[only abstract in English; full article and abstract in Lithuanian]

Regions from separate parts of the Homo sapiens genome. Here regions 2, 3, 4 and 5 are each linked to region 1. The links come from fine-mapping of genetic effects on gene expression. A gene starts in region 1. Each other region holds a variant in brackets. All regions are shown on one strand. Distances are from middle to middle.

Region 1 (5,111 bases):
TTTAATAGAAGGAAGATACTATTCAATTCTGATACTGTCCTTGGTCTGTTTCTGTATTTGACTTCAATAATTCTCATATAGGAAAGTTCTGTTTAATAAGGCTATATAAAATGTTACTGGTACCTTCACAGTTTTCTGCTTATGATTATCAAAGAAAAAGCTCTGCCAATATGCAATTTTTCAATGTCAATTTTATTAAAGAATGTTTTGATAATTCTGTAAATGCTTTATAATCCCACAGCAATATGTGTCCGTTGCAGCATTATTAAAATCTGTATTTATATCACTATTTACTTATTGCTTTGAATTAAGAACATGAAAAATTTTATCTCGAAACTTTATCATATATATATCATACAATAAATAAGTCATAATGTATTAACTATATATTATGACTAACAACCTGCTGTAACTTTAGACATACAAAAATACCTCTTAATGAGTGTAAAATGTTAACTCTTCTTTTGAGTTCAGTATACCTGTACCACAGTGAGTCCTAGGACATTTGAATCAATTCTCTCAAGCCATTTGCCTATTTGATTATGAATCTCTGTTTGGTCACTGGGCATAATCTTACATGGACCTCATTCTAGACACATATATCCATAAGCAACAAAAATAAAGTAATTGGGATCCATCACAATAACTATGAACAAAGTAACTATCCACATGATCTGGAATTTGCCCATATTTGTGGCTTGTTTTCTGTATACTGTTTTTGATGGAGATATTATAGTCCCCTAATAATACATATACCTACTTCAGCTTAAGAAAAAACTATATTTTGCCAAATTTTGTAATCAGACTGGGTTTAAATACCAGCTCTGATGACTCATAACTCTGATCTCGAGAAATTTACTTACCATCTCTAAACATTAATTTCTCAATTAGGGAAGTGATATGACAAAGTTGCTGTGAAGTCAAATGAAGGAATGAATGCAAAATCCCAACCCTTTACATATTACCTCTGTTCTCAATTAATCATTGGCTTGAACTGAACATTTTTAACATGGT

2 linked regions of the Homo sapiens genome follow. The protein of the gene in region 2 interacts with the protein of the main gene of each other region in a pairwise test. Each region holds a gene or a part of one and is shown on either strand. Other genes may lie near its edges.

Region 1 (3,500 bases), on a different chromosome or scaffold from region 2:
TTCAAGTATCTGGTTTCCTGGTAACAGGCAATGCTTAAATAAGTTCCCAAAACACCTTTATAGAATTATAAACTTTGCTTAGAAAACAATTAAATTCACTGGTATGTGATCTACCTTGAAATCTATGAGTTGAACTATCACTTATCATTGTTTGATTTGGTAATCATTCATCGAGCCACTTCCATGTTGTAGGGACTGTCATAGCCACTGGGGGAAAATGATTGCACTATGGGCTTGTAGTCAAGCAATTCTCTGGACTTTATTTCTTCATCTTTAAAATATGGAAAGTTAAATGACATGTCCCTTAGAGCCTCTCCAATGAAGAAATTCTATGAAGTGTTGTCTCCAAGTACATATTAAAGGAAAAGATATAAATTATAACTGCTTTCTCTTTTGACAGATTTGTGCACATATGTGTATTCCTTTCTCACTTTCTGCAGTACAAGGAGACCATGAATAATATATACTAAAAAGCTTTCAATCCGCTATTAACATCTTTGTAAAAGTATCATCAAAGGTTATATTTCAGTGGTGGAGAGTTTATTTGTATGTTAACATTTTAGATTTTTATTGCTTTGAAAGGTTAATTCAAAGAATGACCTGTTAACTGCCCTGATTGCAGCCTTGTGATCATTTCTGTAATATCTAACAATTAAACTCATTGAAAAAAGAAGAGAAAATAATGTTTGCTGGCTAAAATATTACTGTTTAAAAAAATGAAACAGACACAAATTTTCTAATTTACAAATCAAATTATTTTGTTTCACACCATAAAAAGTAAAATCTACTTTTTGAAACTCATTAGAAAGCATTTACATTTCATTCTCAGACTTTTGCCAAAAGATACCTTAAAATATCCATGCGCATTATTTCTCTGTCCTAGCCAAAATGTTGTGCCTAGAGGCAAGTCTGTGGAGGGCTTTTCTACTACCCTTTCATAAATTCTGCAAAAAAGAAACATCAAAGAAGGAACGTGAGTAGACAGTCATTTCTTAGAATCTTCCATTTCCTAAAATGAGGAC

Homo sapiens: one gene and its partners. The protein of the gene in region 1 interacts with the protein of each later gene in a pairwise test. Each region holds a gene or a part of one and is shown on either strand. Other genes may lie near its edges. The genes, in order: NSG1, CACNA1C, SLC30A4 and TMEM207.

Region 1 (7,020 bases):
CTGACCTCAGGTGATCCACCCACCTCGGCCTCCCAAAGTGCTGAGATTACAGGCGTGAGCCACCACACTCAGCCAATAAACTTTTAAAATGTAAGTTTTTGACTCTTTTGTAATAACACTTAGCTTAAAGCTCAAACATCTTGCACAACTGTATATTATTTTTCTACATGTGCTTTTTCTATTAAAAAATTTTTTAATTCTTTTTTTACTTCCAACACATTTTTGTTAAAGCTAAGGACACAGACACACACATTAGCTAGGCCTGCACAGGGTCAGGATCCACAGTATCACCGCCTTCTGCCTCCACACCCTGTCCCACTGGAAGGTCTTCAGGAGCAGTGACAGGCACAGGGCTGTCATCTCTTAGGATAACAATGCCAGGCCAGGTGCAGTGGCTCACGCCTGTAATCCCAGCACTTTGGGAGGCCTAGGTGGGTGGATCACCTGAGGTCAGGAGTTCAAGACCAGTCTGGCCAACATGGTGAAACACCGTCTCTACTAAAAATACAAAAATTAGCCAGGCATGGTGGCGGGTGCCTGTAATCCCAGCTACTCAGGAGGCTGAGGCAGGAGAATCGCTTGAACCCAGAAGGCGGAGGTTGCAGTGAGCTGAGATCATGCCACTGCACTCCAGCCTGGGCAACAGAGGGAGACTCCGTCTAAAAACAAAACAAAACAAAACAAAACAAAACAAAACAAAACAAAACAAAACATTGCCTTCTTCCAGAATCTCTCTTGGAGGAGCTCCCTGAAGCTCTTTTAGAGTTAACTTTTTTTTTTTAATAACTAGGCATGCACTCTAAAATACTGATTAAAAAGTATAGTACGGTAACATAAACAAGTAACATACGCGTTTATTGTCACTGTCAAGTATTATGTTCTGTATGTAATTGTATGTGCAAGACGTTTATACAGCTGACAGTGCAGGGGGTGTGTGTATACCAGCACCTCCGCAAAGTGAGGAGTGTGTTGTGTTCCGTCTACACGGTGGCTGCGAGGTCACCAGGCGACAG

The main goal of this article is to describe the establishment of the first Lithuanian Republic in 1918 as an ideological project. The focus here is on three ideological systems that are usually treated as closely linked to modern Lithuanian statehood – nationalism, Romanticism and conservatism. First, I deal with the question of nationalism (mostly treated as a form of ethnic nationalism) being the main grounding point for an independent Lithuanian state. I defend the thesis that the discourse of a national-state-building process and nationalism as a main ideological form is too narrow and one-dimensional. It can’t shed light onto the ideological polysemy and the quarrels that took place in 1918 and afterward. The argument is based on the interpretation of nationalism as a thin-centered ideology as it was described by Michael Freeden. The second thesis stresses that collective (national) self-understanding is undeniably important, but this interpretation does not predispose any state-building attempts. It requires a radical reinterpretation and transformation of known political reality, and this can only be achieved with political Romanticism as was described by Carl Schmitt. Finally, I introduce in the question of the place of conservative ideology in the state-building process. Modern Lithuanian statehood was reached through a radical reform of an old political system. That is why conservative thought, which usually stands for traditions and the established order, seems like an unnatural ideological ally for a new Lithuanian state. But if one would treat conservative thought as an ideology dealing with the issue of change and pointing to a natural community and history, it is then possible to find some specific traces of conservative imagination.
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